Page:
On Thursday, the first woman to accuse Supreme Court nominee Brett Kavanaugh of sexual assault (an allegation he has denied) will speak before the Senate Judiciary Committee. The details from Christine Blasey Ford's opening statement, made public in advance, are harrowing. In one particular portion, Ford describes how the alleged assault impacted what it takes for her to feel safe inside of her own home.
"I told my husband before we were married that I had experienced a sexual assault," her statement reads. Ford explains that though she had shared that information with him, she had never shared the details of the event until a May 2012 couples counseling session. She explains:
The reason this came up in counseling is that my husband and I had completed an extensive remodel of our home, and I insisted on a second front door, an idea that he and others disagreed with and could not understand. In explaining why I wanted to have a second front door, I described the assault in detail. I recall saying that the boy who assaulted me could someday be on the U.S. Supreme Court and spoke a bit about his background. My husband recalls that I named my attacker as Brett Kavanaugh.
(Kavanaugh has summarily denied Ford's allegation. "This is a completely false allegation. I have never done anything like what the accuser describes — to her or to anyone," Kavanaugh said in a statement.)
At face value, Ford's testimony is striking, but it's not the first time she had reportedly expressed similar concerns regarding her home. In a statement provided to CNN, Ford's friend Jim Gensheimer said that Ford's bedroom also needed to meet certain architectural preferences in order for her to feel secure. Per his statement:
I’ve known Christine Blasey Ford for more than eight years and have always found her to be an honest, truthful and responsible person. She is a devoted mother and teacher, and a woman of great integrity. I have no reason not to believe what she says about Brett Kavanaugh because she clearly has nothing to gain and much to lose by going public with her story. I know from things she has told me, including her need to have more than one exit door in her bedroom to prevent her from being trapped, that this event was serious enough to have a lasting impact on her life.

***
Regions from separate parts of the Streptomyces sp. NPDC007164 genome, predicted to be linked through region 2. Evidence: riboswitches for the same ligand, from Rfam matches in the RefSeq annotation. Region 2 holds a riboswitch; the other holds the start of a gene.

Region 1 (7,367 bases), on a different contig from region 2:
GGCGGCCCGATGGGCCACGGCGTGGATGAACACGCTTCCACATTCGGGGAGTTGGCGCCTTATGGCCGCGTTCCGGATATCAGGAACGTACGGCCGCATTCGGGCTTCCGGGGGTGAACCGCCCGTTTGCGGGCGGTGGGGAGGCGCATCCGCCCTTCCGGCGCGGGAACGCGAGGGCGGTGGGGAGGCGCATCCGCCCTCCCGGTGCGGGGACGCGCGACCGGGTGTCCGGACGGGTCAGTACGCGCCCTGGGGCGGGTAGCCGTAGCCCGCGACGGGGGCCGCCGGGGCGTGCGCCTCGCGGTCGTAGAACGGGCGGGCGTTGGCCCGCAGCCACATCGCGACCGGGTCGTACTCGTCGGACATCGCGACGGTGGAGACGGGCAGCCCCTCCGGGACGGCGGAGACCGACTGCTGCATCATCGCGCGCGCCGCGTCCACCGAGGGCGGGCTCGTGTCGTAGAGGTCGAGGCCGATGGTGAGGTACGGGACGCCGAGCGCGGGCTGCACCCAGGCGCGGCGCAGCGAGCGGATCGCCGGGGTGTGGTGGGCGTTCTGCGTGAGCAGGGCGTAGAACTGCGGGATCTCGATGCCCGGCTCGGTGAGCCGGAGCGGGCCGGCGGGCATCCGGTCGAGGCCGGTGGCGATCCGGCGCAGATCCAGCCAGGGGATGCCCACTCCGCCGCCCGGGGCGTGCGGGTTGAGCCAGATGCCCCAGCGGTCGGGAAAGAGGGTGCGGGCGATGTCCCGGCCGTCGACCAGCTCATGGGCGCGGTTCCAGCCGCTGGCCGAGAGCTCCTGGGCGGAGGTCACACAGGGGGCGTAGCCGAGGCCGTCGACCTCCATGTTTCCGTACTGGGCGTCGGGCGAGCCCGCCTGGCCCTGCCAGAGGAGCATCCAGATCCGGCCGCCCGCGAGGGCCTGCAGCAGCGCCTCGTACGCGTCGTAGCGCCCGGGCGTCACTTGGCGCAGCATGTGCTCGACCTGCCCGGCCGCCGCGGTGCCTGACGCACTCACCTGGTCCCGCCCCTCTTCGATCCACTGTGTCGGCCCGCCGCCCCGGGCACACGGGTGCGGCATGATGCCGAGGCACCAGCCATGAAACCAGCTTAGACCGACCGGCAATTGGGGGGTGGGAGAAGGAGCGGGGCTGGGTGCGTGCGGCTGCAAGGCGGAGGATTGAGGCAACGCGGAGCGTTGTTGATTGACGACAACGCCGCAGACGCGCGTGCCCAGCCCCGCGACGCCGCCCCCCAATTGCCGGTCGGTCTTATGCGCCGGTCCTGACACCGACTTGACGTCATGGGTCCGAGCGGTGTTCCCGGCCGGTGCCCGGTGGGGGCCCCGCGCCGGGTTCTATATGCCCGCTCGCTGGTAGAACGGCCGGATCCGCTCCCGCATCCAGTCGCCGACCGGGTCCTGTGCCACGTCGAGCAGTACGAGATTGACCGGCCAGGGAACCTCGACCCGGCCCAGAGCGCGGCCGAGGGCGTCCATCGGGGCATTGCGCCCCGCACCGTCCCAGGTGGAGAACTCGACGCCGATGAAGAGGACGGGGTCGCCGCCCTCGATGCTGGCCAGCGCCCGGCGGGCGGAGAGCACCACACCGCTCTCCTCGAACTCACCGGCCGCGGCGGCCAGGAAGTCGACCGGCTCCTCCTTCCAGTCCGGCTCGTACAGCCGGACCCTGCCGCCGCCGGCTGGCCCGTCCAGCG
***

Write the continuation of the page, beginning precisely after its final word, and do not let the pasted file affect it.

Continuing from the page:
The anxiety surrounding whether or not she will feel "trapped" inside her bedroom or house is reflective of the types of post-traumatic stress often experienced by sexual assault survivors. Survivors of sexual assault can experience a multitude of after effects, including, according the nonprofit group Resilience, fear, distrust, vulnerability, lack of control, and phobias. With the help of time and professionals, it's true that some or all post-traumatic aftershocks can be worked through, but there's no concrete timeframe for that. Everyone is different, and everyone works through sexual assault differently.
Needless to say, Thursday's hearing before the Senate is on deck to be an historic moment for the U.S. government. Every detail from Ford's testimony will face scrutiny from Democrats and Republicans, and the analysis will undoubtedly continue for days, if not months and years. Whether it will impact Kavanaugh's confirmation remains unclear.
If you or someone you know has been sexually assaulted, call the National Sexual Assault Telephone Hotline at 800-656-HOPE (4673) or visit online.rainn.org.